10. ^ Guido Coppini (14 November 1993). "Lavagna ha vinto: arriva il Giro d'Italia" [Lavagna won: here comes the Tour of Italy] (PDF). La Stampa (in Italian) (Editrice La Stampa). p. 41. Retrieved 27 May 2012. 
  11. ^ "Giro tondo" [Round Giro] (PDF). l’Unità (in Italian) (PCI). 22 May 1994. p. 38. Archived from the original on 19 June 2014. Retrieved 27 May 2012. 
  12. ^ a b "Miguel asume la primera derrota" (PDF). El Mundo Deportivo (in Spanish) (El Mundo Deportivo S.A.). 13 June 1994. p. 35. Archived from the original on 19 June 2014. Retrieved 27 May 2012. 
  13. ^ "Cambios mínimos en el Giro '94" [Minimal changes in the '94 Giro] (PDF). El Mundo Deportivo (in Spanish) (El Mundo Deportivo S.A.). 14 November 1993. p. 31. Archived from the original on 19 June 2014. Retrieved 27 May 2012. 
  14. ^ a b c d e "Todo bajo el control de Miguel" [Everything Under Miguel's Control] (PDF). El Mundo Deportivo (in Spanish) (El Mundo Deportivo S.A.). 23 May 1994. p. 32. Archived from the original on 19 June 2014. Retrieved 27 May 2012. 
  15. ^ a b "Argentin golpea en Osimo con maestría" [Argentin hits masterfully in Osimo] (PDF). El Mundo Deportivo (in Spanish) (El Mundo Deportivo S.A.). 24 May 1994. p. 32. Archived from the original on 19 June 2014. Retrieved 27 May 2012. 
  16. ^ a b "Bugno gana con la elegancia de siempre" [Bugno always wins with elegance] (PDF). El Mundo Deportivo (in Spanish) (El Mundo Deportivo S.A.). 25 May 1994. p. 34. Archived from the original on 19 June 2014. Retrieved 27 May 2012. 
  17. ^ a b c d "Maglia Rusa" [Russian Jersey] (PDF). El Mundo Deportivo (in Spanish) (El Mundo Deportivo S.A.). 26 May 1994. p. 35. Archived from the original on 19 June 2014. Retrieved 27 May 2012.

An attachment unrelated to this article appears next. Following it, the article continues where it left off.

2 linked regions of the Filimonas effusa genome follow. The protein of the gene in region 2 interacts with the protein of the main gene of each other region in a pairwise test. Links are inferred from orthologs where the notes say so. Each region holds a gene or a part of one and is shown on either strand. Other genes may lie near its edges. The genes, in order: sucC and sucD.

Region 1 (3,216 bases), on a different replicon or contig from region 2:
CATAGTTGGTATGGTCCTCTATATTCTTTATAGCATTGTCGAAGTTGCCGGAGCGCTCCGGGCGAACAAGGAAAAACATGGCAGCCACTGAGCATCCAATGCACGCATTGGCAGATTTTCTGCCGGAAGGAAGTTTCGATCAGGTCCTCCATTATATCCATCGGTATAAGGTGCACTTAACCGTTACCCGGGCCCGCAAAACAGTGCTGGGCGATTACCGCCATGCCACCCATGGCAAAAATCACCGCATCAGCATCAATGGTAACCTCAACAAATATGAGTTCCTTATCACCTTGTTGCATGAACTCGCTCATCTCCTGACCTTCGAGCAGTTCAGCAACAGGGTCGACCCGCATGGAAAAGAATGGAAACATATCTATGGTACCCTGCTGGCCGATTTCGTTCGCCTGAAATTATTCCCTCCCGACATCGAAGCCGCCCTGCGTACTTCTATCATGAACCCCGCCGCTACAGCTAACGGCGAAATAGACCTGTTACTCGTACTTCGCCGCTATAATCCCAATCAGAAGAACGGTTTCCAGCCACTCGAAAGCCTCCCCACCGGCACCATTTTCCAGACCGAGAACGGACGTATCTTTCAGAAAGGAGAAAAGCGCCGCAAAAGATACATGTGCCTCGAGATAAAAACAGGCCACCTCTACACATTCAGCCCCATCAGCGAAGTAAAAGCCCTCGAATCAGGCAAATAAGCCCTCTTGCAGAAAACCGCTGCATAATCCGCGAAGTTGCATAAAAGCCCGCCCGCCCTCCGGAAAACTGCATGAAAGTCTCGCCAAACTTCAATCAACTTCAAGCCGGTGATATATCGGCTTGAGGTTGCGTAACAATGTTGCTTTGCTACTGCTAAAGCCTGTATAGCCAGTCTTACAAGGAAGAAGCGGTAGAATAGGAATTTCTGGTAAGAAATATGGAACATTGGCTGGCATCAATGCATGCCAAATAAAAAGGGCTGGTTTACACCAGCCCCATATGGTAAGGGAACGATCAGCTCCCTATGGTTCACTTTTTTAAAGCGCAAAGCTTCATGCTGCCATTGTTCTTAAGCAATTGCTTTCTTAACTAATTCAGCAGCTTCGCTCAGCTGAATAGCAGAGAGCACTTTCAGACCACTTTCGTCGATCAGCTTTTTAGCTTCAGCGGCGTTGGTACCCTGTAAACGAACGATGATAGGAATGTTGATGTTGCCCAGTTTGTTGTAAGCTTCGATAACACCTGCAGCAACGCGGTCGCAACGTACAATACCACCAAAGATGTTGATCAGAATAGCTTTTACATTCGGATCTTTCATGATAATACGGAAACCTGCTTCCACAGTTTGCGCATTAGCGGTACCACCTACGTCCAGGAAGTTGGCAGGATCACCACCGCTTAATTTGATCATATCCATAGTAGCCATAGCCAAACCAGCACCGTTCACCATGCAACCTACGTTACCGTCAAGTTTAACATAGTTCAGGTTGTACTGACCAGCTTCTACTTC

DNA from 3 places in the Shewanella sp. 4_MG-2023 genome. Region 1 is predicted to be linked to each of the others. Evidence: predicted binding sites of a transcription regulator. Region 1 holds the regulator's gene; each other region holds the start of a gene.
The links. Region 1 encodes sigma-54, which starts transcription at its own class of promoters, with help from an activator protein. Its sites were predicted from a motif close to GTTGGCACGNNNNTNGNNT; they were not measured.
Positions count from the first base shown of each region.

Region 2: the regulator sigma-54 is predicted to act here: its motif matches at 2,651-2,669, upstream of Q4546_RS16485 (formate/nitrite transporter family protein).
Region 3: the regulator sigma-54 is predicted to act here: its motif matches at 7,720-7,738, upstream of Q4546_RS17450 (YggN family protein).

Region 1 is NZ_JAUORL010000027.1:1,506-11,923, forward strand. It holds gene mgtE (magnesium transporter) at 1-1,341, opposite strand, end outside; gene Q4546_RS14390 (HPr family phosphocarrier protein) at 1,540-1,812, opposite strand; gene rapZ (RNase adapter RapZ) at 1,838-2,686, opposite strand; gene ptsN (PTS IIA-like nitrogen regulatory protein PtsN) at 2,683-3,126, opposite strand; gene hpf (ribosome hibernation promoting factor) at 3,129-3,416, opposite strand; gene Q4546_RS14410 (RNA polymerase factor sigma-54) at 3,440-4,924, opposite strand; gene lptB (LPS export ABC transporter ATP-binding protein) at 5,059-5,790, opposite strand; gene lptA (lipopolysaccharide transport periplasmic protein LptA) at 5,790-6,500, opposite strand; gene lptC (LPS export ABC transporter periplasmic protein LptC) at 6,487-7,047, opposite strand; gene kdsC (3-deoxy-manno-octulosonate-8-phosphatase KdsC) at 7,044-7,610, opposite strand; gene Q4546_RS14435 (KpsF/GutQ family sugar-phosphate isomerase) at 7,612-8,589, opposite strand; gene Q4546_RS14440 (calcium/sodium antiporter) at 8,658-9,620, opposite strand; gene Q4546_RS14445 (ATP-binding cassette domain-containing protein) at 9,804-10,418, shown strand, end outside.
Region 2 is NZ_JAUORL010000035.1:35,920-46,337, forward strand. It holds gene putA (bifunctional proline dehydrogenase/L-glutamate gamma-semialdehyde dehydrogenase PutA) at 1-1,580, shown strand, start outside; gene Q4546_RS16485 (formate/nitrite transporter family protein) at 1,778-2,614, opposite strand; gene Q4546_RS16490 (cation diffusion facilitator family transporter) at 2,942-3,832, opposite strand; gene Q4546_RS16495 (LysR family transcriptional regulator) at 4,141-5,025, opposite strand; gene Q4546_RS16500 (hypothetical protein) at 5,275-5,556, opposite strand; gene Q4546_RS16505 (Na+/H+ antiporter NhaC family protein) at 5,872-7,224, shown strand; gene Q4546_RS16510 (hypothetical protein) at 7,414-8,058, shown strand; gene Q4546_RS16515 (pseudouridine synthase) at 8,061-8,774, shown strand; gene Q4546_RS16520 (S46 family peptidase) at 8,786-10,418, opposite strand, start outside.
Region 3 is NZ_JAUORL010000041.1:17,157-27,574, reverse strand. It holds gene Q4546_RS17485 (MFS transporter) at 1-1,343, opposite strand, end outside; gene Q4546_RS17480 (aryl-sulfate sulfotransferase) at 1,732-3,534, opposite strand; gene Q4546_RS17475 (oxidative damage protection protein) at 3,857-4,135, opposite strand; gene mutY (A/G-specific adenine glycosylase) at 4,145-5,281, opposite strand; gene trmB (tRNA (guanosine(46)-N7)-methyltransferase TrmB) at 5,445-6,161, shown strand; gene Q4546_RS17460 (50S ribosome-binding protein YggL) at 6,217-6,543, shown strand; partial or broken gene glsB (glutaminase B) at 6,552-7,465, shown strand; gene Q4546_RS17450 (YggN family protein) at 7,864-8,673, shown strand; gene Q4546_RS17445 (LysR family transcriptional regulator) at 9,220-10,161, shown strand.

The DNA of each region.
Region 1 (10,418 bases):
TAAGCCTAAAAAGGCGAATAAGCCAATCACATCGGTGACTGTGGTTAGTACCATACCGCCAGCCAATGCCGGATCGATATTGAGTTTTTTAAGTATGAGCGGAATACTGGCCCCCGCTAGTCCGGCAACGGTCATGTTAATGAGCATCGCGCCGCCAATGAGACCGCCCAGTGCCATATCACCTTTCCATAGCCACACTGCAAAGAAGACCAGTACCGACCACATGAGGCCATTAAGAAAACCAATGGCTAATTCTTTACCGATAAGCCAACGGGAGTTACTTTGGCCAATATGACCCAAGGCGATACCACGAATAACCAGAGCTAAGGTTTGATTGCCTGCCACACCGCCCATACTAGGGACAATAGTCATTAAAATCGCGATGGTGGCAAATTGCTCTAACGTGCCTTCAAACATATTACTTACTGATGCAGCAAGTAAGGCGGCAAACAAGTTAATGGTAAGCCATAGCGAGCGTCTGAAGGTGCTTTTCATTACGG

18. ^ a b "Miguel Indurain se prueba como velocista" [Miguel Indurain tested as a sprinter] (PDF). El Mundo Deportivo (in Spanish) (El Mundo Deportivo S.A.). 27 May 1994. p. 38. Archived from the original on 19 June 2014. Retrieved 27 May 2012. 
  19. ^ a b "'El Diablo' está en horas bajas" [The Devil is in Low Hours] (PDF). El Mundo Deportivo (in Spanish) (El Mundo Deportivo S.A.). 28 May 1994. p. 33. Archived from the original on 19 June 2014. Retrieved 27 May 2012. 
  20. ^ a b "Cubino obtiene un triunfo de prestigio" [Cubino Gets a Prestigious Victory] (PDF). El Mundo Deportivo (in Spanish) (El Mundo Deportivo S.A.). 29 May 1994. p. 40. Archived from the original on 19 June 2014. Retrieved 27 May 2012. 
  21. ^ a b c "Pinchazo" [Prick] (PDF). El Mundo Deportivo (in Spanish) (El Mundo Deportivo S.A.). 30 May 1994. p. 2. Archived from the original on 19 June 2014. Retrieved 27 May 2012. 
  22. ^ a b "Svorada se lleva un sprint accidentado" [Svorada Takes a Rugged Sprint] (PDF). El Mundo Deportivo (in Spanish) (El Mundo Deportivo S.A.). 31 May 1994. p. 36. Archived from the original on 19 June 2014. Retrieved 27 May 2012.